A collaborative culture will help organizations attract and retain talent as it is a welcome shift from a traditional, competitive corporate culture, said MacIntyre.
“Competition used to be seen as a motivator but, in today’s society, the newer generation is looking at more collaborative practices and competition can actually prevent people from working together,” she said.
Ethics and values important
Organizational ethics and values are also a top priority for company leaders, according to 65 per cent of respondents to IBM’s survey. CEOs are moving away from rigid rule books that impose controls across the organization to belief systems that have been shaped by employees, said Chapman.
“Beliefs have to be revisited, they need to be shaped with engagement and input from employees and, on a larger scale, as one CEO put it, ‘Our job now as CEO is to be chief engagement officer,’” said Chapman.
“They need to make sure the belief system is sound and clear to everybody and everyone signs up to that and lives by it.”
An organization’s mission, ethics and values should not only be written in the employee handbook but demonstrated by senior management, said MacIntyre. Managers should live the individual statements and regularly talk to employees about them.
“If there’s a value to serve customers well, management might come up with a nice fluffy, general statement but they need to make it practical to employees — talk to them about what this means, ask ‘How did you work with this client?’ ‘How would you live out this value statement?’ and perhaps say, ‘This is how I see it could be done,’” said Mac-Intyre.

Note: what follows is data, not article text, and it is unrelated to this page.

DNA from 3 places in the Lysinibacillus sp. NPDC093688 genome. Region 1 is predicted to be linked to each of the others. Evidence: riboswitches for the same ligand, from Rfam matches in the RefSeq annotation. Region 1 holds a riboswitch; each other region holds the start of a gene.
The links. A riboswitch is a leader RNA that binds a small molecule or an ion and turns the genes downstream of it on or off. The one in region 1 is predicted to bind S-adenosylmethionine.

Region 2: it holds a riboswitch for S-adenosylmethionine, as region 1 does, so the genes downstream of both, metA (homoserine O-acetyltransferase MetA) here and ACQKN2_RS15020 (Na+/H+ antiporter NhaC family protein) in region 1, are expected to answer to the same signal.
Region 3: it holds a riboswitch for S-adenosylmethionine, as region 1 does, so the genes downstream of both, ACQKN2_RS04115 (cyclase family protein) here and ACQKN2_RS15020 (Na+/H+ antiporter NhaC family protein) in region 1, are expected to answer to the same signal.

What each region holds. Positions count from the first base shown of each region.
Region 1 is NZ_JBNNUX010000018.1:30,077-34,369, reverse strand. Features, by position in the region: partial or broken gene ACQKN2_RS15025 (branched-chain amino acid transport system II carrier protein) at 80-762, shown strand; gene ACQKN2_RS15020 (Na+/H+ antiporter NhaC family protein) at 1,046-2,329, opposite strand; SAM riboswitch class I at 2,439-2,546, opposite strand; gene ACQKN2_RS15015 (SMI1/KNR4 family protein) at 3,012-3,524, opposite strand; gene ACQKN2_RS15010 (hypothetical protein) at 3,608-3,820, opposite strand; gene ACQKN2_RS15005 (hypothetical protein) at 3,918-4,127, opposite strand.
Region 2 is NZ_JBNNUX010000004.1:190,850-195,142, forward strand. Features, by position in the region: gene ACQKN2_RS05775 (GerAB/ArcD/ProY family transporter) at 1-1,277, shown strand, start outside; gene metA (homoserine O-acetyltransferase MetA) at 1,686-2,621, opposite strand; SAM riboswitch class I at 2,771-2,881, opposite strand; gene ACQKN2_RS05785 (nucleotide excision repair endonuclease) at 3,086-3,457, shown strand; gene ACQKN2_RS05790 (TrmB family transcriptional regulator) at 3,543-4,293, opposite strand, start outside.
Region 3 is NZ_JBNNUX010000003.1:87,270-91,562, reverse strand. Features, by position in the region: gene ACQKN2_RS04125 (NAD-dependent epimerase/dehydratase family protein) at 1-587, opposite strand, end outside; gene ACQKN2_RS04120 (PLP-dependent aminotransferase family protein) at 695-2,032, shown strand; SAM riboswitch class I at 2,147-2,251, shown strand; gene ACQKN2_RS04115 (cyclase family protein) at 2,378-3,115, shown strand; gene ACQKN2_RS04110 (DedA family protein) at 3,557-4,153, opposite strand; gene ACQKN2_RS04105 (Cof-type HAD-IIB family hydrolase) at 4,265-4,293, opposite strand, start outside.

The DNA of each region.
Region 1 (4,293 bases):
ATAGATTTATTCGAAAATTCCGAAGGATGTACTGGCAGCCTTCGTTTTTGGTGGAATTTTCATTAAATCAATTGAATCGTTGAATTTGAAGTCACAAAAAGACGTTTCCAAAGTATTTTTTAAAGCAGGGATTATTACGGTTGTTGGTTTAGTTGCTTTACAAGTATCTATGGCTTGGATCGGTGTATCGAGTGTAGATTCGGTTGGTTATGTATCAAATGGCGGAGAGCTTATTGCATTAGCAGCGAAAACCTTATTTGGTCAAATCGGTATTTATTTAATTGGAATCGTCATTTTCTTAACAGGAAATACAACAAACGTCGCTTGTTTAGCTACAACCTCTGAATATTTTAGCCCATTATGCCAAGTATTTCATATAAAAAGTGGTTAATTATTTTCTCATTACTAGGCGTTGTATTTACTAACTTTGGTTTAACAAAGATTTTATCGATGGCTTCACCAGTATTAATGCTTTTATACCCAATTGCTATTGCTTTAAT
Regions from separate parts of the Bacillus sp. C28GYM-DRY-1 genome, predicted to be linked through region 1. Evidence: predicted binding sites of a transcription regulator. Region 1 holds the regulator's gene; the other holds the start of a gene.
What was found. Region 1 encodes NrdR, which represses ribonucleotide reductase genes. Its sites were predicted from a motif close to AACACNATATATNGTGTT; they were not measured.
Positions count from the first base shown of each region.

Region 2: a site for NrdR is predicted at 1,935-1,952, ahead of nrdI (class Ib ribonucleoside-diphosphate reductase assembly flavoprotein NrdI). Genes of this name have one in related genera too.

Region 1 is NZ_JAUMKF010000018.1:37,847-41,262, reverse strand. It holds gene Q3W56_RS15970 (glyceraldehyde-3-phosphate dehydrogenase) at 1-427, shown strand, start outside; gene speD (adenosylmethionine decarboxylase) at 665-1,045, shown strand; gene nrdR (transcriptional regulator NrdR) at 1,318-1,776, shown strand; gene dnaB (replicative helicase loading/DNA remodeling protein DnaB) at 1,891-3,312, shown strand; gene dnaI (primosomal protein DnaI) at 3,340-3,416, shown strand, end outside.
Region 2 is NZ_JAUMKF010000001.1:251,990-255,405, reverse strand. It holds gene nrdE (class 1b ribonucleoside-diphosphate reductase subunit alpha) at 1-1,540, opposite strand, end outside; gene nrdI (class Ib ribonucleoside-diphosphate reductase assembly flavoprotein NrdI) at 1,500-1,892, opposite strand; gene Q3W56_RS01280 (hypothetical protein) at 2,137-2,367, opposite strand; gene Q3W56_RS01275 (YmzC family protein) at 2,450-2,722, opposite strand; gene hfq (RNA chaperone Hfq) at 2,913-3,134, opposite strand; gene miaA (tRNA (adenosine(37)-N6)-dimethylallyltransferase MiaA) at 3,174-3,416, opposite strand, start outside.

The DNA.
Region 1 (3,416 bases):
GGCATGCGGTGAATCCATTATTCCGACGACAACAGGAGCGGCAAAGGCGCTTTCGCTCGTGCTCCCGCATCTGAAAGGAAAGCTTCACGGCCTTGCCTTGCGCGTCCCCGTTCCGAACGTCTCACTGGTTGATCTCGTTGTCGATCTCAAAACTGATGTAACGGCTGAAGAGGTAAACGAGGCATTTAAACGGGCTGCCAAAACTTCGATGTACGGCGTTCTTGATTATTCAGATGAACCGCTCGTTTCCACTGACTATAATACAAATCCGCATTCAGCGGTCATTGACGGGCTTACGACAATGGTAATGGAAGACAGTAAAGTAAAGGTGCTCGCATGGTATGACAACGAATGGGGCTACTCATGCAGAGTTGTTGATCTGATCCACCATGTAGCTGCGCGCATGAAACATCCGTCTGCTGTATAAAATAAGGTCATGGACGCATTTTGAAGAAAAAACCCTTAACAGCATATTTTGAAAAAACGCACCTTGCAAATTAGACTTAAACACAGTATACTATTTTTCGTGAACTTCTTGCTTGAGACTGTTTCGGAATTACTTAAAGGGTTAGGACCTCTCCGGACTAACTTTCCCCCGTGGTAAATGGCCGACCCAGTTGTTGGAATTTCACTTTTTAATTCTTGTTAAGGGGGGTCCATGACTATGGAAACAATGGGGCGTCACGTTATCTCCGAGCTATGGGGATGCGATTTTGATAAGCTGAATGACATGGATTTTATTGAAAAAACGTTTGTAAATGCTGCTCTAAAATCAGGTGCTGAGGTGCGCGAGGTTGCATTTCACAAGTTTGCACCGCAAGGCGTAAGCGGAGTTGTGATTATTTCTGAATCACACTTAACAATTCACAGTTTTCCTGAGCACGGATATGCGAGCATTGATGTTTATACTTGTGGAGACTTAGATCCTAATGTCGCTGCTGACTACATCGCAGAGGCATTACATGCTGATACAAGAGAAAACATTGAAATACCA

Top characteristics for workers
With collaboration a key focus for CEOs, it makes sense that this is the top characteristic they are looking for in employees, found the survey. Collaboration (75 per cent), communication (67 per cent), creativity (61 per cent) and flexibility (61 per cent) are the characteristics CEOs identify as most important for employees’ success.
“These are characteristics that help bring people together to be collaborative in these new teams. These employees can live and contribute in a culture that has a strong belief system but is also very open. And through that, you can drive creativity and collaboration — this is making sure you have ‘future-proof’ employees,” said Chapman.
The HR leader in any organization plays an important role in helping the CEO shift the corporate culture to one that is open and collaborative, and ensuring the company has the right employees to help make that shift, he said.
“The HR leader always needs to know what’s on the mind of the CEO,” said Chapman. “Talent is the most important resource in the mind of CEOs in terms of where new ideas, new insight and new value can come from and it’s the HR leader’s role to find ways to tap into that and unleash it inside a company.”
Keys to success
Top employee characteristics sought by CEOs
• collaboration (75 per cent)
• communication (67 per cent)
• creativity (61 per cent)
• flexibility (61 per cent).
© Copyright Canadian HR Reporter, HAB Press. All rights reserved.